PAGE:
Trademarks are a crucial part of a business. It allows consumers to recognise a brand and make confident purchases. It is therefore no surprise that Christian Louboutin was quick to protect his famous red soles against Dutch Company, vanHaren. The famous French shoe designer claimed vanHaren had infringed the brand’s trademark by selling red soled shoes. Louboutin, who owns the trademark Patone 18-1663TP (a shade of red to you and I), started selling his well known shoes back in 1992. Below, you can see Louboutin’s trademark application which stated, importantly, the contour of the shoe was not part of the trademark but is intended to show the positioning of the mark:
In 2012, Van Haren started selling high-heeled women’s shoes with red soles and a year later, Louboutin sued the Dutch company in the District Court of The Hague in the Netherlands for infringement of its trademark. Van Haren counterclaimed that Louboutin’s trademark was invalid since it consisted exclusively of a shape that gave substantial value to the goods, one of the three absolute rounds for trade mark refusal. These grounds were set out in Article 3(1)(e) of a 2008 Directive which applied at the time of the case.
If Louboutin’s trademark did indeed only consist of a shape, the Court would then have to examine whether the red sole gave substantial value to the high-heeled shoes. If this was the case, the trademark would be invalid.
Victory! The Court held that Louboutin’s red sole trade mark did not relate to a specific shape of a sole for high-heeled shoes since the description of the trademark explicitly stated that the contour of the shoes did not form part of the trademark. It therefore cannot be regarded as consisting exclusively of a shape.
“It must be noted that, while it is true that the shape of the product or of a part of the product plays a role in creating an outline for the colour, it cannot, however, be held that a sign consists of that shape in the case where the registration of the mark did not seek to protect that shape but sought solely to protect the application of a colour to a specific part of that product.”
The Court then considered distinguishability factor of the trademark, stating:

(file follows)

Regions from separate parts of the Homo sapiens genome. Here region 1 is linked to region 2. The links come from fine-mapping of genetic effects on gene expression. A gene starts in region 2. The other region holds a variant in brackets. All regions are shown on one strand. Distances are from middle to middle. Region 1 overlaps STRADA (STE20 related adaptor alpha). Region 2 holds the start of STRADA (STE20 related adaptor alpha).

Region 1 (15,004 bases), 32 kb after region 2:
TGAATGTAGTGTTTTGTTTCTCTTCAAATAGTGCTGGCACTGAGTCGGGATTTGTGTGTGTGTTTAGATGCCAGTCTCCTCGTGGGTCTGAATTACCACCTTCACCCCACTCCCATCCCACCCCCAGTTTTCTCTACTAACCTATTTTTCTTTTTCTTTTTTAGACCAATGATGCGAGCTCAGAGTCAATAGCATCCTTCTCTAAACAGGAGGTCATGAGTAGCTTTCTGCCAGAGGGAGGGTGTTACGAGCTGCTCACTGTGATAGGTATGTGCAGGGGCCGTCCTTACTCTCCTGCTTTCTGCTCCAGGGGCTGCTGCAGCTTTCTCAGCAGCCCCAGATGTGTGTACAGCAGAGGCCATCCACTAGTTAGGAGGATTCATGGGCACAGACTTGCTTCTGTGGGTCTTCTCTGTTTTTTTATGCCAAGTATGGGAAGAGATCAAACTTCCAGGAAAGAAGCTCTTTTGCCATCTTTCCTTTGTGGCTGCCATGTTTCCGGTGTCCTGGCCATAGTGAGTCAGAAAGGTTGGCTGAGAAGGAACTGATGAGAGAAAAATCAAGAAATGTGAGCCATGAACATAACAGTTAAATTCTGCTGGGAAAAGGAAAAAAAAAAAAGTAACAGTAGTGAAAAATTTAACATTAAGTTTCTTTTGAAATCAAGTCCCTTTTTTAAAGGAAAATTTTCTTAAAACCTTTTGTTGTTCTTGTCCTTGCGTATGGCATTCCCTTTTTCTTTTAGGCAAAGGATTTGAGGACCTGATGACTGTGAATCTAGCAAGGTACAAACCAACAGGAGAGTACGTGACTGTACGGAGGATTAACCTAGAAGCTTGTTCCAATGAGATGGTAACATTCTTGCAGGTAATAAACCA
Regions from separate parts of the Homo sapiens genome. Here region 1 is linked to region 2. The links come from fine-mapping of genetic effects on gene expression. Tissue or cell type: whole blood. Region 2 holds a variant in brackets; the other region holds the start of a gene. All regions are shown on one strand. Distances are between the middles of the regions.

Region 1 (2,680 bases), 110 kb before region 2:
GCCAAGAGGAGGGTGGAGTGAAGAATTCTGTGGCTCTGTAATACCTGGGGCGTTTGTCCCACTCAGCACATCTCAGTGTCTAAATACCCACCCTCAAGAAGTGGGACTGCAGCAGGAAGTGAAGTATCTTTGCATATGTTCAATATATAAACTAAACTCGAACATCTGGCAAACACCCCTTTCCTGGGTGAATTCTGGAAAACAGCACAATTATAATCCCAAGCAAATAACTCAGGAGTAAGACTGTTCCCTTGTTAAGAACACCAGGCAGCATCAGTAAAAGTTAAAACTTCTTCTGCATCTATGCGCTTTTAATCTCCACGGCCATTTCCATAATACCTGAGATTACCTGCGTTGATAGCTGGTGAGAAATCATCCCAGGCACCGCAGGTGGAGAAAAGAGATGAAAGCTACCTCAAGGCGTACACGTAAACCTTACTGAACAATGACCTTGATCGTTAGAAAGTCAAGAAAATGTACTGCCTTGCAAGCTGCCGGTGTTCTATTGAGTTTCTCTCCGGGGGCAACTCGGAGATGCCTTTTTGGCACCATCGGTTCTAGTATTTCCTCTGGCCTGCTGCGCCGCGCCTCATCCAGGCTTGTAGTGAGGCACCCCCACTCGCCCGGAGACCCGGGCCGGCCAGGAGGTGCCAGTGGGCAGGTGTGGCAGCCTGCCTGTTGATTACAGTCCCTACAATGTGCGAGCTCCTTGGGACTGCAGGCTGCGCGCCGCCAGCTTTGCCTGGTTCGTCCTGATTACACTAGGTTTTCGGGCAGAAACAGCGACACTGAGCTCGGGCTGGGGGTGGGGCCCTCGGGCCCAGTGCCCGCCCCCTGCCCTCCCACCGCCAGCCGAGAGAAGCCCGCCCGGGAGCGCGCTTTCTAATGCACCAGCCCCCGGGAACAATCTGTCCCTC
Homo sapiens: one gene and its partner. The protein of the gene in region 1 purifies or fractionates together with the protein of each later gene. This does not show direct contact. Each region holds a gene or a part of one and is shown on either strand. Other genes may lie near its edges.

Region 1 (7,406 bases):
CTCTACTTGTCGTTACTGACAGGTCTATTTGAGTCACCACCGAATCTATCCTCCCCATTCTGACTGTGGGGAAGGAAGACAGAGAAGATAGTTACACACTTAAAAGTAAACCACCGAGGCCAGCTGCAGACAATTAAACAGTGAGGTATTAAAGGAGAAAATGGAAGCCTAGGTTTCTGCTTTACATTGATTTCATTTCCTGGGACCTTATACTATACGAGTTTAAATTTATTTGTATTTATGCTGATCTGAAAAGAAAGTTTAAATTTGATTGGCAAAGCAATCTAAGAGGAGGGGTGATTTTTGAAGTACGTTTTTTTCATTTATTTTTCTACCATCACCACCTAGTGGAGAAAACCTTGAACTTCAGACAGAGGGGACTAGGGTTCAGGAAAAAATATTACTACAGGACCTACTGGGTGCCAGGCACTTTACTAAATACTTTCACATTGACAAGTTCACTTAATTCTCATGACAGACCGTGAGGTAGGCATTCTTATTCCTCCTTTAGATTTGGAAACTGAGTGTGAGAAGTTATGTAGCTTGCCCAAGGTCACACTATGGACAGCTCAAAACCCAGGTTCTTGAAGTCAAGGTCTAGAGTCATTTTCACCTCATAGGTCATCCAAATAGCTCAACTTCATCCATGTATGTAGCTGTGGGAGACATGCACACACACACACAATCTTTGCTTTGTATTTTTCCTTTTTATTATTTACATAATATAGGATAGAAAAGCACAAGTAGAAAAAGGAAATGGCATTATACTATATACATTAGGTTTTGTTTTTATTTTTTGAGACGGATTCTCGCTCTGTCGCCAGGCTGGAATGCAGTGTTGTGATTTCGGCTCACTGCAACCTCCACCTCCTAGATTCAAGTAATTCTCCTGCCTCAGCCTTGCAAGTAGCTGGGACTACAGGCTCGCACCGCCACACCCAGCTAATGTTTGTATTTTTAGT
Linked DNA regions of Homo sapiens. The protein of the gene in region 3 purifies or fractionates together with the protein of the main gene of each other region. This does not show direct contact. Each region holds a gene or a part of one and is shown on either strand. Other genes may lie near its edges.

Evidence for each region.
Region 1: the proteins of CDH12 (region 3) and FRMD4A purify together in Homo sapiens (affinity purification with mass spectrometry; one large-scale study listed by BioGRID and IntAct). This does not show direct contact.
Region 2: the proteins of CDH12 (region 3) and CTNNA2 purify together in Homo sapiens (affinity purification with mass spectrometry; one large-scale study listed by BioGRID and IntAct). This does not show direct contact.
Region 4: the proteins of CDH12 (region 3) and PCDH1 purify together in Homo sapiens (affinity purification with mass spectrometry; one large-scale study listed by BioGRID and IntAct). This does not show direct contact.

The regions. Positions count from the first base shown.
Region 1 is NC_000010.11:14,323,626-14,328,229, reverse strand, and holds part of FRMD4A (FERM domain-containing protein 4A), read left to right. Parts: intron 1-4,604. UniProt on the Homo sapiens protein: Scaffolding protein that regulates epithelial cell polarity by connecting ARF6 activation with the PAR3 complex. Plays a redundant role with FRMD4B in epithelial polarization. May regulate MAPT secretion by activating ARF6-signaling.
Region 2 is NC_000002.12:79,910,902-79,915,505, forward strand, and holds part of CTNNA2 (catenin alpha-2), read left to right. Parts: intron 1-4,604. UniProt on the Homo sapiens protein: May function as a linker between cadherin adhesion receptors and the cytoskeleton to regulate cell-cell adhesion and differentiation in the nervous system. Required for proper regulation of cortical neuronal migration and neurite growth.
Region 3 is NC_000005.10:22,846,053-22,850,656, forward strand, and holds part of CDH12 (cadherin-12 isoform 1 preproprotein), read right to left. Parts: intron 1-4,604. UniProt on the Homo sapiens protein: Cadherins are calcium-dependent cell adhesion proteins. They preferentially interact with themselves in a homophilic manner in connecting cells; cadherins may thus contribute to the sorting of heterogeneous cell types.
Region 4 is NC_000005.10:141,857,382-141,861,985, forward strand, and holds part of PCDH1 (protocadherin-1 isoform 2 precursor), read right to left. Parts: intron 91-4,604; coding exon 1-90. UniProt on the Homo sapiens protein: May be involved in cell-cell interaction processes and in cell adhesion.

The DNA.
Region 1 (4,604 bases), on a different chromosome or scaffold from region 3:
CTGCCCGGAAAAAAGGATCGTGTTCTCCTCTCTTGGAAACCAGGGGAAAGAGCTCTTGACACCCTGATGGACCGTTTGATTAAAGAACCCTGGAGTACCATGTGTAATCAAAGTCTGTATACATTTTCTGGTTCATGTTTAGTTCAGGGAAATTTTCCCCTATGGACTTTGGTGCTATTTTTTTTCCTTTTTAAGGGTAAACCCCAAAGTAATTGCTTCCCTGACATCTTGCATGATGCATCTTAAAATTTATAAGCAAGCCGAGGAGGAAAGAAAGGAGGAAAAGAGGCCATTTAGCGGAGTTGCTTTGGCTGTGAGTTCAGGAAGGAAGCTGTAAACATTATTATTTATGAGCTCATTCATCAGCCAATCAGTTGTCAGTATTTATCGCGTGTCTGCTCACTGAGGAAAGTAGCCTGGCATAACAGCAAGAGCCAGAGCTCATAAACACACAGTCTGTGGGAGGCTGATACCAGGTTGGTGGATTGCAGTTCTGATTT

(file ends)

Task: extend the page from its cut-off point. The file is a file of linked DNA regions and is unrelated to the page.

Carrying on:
‘…a significant proportion of consumers of women’s high-heeled shoes in the Benelux States was able to identify [Christian Louboutin] shoes as goods originating from that producer and was thus able to distinguish them from women’s high-heeled shoes [from] other undertakings’. Therefore, at that time, the mark at issue was perceived as a trade mark in relation to those goods”
Since the ECJ decided the red sole trade mark is not a shape, it did not need to consider the question on how to analyse whether the red sole mark gave substantial value to the high-heeled shoes.
Don’t worry ladies, your shoes are safe. However, it would’ve been interesting if the case was heard today instead of 2012 as since then, the Directive applicable to trademarks and shapes has changed. The 2015 Trade Mark Directive, Article 4(1)(e) adds to the three grounds for refusal set out in the 2008 Directive. The 2015 Directive indicates that the three grounds for refusal can also apply to “another characteristic” which are not limited to shapes. The court would have therefore had to consider whether Louboutin’s red sole could be considered as “another characteristic” within the meaning of the 2015 Directive and perhaps Van Haren’s counterclaim would have been successful.
This decision is likely to encourage companies to protect certain colours and patterns. In fact, Cadbury’s has attempted to acquire a trademark in relation to its specific shade of purple used on its packaging. The case then raises larger implications of whether Intellectual Property law should be able to intervene and prevent companies from using particular colours on their products.
Only time will tell how this area will develop.